[This is a text based on a workshop organized by Sonja Mejcher-Atassi at the American University of Beirut, 11 April 2014, with the generous support of the Arts and Humanities Initiative and the Center for Arab and Middle Eastern Studies at AUB and the School of English’ project Imagining the Common Ground, University of Kent, UK. Thanks to Loran Peterson and Dona Timani for their help with rendering the text ready for publication. Part Two appears below. You can read Part One here]
ABOUNADDARA is the name of a production house for documentary films, founded in Damascus in 2010, and of an anonymous collective of filmmakers who relay a “cinema of urgency.” Since April 2011, ABOUNADDARA has documented the Syrian uprising in ways different from the images circulating on news channels and social media. It chose to use the aesthetics of cinema to produce a form of counter-information.
The name ABOUNADDARA translates as “the man with glasses.” As stated on the collective’s website, www.abounaddara.com, it is a reference to nicknaming people according to their professions and the items associated with them in everyday Arabic culture. It is also a reference to documentary cinema and one of its early pioneers, the Russian filmmaker Dziga Vertov (1896-1954) who called himself “the man with a movie camera” and inspired a filmmaker collective, the Dziga Vertov Group, in the 1960s, which in ways similar to ABOUNADDARA set out to combine art and political activism.
With its “bullet films,” ranging in length between one and four minutes, ABOUNADDARA does not simply show one side of the revolution-turned-war but gives voice to various camps, rebels as well as supporters of the regime, and first and foremost to ordinary citizens, placing emphasis on their shared humanity. It has posted its films on Facebook via Vimeo every Friday as a way of political participation in the mainly peaceful Friday demonstrations that so marked the Syrian revolution in its early phase, carrying glasses/cameras rather than weapons. Its objective is not to add to the media spectacle of information; rather, it sets out to critically question the very representation of the Syrian revolution and to sensitize its audience to the increasingly desperate situation in Syria.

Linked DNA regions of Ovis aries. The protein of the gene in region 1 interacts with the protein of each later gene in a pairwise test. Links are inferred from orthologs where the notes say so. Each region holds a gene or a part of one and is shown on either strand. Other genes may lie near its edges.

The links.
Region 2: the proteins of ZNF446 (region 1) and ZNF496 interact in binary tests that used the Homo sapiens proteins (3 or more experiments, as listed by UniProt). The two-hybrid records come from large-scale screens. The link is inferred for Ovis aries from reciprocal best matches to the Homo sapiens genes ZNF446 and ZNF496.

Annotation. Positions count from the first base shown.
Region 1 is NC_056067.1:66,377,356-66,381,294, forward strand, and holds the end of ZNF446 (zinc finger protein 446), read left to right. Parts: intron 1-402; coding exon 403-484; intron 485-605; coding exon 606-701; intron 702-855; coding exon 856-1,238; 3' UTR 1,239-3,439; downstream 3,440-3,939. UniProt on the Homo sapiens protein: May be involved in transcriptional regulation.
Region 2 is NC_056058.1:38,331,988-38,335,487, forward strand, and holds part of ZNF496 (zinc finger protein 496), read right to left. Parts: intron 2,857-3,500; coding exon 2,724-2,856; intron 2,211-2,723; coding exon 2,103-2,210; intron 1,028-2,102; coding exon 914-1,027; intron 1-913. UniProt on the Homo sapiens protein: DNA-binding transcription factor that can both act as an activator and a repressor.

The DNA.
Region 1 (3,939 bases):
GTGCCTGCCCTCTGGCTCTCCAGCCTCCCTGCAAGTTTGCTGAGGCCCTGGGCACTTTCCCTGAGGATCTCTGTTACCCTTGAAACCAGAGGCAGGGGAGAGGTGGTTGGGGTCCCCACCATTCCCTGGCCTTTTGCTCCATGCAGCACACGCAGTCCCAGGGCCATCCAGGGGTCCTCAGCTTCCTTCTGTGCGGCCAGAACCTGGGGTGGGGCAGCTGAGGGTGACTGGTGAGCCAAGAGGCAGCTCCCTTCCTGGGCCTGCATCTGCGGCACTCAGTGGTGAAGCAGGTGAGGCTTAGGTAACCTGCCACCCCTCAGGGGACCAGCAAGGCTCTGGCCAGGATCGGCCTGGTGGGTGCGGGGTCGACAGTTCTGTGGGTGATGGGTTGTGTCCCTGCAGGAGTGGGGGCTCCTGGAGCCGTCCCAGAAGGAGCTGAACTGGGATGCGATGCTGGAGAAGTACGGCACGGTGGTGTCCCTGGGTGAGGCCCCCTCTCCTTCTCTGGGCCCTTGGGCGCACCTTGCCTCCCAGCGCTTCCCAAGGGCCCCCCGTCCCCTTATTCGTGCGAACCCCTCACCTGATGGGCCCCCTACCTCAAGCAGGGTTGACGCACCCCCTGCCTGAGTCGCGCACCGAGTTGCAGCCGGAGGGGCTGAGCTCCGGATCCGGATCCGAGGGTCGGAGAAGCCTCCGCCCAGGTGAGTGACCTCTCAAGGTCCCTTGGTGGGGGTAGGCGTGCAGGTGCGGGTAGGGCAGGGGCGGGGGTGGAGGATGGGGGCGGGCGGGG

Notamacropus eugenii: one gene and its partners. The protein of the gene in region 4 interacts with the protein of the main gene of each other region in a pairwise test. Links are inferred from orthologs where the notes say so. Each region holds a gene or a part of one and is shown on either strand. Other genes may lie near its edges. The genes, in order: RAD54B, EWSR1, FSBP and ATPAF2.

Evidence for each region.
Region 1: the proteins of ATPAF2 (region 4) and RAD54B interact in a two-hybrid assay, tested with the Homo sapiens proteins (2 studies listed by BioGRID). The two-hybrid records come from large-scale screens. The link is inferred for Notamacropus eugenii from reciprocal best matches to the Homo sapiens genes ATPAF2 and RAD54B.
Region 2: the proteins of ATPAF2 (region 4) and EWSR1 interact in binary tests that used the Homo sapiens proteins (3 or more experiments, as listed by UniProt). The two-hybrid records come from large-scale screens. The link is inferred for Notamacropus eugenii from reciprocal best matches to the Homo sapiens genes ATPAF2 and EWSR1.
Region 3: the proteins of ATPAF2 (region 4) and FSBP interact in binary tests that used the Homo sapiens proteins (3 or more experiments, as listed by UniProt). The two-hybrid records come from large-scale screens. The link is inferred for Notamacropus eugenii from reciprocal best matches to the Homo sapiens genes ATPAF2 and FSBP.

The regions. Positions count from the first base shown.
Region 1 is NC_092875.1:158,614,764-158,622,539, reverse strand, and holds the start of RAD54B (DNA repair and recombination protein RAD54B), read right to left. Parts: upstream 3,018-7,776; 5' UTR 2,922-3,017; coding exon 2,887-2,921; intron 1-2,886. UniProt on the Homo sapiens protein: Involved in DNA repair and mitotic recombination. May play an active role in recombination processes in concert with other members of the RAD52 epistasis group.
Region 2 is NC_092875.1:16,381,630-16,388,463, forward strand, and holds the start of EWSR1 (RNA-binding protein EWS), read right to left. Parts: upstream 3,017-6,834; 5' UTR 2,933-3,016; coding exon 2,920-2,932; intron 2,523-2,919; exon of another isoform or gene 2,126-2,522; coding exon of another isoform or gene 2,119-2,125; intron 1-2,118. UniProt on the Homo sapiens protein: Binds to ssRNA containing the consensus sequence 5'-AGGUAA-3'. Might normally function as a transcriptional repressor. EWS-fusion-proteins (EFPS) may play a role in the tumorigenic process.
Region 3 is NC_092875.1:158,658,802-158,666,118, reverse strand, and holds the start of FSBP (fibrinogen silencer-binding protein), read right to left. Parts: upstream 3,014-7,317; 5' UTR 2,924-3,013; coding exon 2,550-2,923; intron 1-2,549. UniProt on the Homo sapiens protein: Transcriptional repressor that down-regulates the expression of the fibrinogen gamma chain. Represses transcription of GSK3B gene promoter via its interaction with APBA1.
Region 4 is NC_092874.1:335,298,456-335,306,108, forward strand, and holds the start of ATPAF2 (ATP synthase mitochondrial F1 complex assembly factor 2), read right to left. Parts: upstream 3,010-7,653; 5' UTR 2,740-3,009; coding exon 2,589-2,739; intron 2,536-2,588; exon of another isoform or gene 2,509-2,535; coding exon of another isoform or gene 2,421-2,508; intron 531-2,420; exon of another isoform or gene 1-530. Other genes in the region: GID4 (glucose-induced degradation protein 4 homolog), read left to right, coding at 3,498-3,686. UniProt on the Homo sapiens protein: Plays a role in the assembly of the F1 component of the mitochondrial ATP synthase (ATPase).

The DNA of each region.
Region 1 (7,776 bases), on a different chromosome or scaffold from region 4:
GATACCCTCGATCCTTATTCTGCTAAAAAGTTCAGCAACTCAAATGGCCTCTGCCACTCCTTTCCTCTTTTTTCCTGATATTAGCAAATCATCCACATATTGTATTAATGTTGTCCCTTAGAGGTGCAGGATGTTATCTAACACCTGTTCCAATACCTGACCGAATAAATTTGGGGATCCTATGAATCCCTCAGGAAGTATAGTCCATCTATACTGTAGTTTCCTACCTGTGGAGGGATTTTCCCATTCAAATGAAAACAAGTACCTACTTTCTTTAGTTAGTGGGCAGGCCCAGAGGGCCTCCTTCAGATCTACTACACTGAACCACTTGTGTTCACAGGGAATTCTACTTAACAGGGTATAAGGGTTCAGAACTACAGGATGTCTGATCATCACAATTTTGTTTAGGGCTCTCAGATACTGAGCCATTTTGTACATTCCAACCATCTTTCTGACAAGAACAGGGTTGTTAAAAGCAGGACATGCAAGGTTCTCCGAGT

ABOUNADDARA has gained increasing media coverage itself. A number of its films have been shown at international film festivals, such as Mostra de Venise, Festival du Nouveau Cinéma (Montreal), Doclisboa (Lisbon), the Hand Belfort International Film Festival, and the Human Rights Watch Film Festival (London). The collective was awarded the 2014 Sundance Short Film Grand Jury Prize for “Of God and Dogs.” It has also made one feature film based on its weekly short films, which was broadcast by ARTE TV under the title “Syria: Snapshots of History in the Making.”
Charif Kiwan is a filmmaker and a founding member of ABOUNADDARA.
Akram Zaatari is an artist and a founding member of the Arab Image Foundation.
Mejcher-Atassi: I would like to come back to two things: First, this countermovement, if I understood you correctly, Charif, between the images that circulate in the mass media and the images that you produce and circulate. So, how do you counter images with images, and can you say a little more about the power and flaws or shortcomings of images? Could you also talk about the role of the image in the Syrian uprising and the prevalence of the image over the word, since you mentioned poetry, Akram? Certainly, the image has come to play a very dominant role in the revolution.
My other question is linked to this political urgency and how you position yourself vis-à-vis political commitment and activism and how the urgency of the political situation has pushed you in directions that have perhaps surprised you or were unforeseen or that, as a filmmaker, pushed you to set foot on new territory.
Kiwan: Thank you, Sonja. I don’t know if it’s possible to answer that. It’s been forty years since the Vietnam War, a war that started something we are still experiencing now: the hegemonic role of the media and especially TV. In this time, TV has entered our minds with a representation of war that banalized violence and reduced the force and power of the image. I refer here to the work of the French scholar Dork Zabunyan. Now, we can watch tragedy on TV, the Syrian tragedy on current news reports, and continue eating dinner. This is not acceptable. It was not imaginable before the Vietnam War. So, let’s speak plainly: Because of TV, violence has become banal and the image has lost its power. We have to find a new way to restore the power of images. That’s how I see our work in historical perspective. We are trying to restore something, sometimes using TV codes; our films are short and we use TV codes, to subvert them. That’s how I see our experience as filmmakers – and activists, if you want, but activists making use of cinema.
[Open to floor]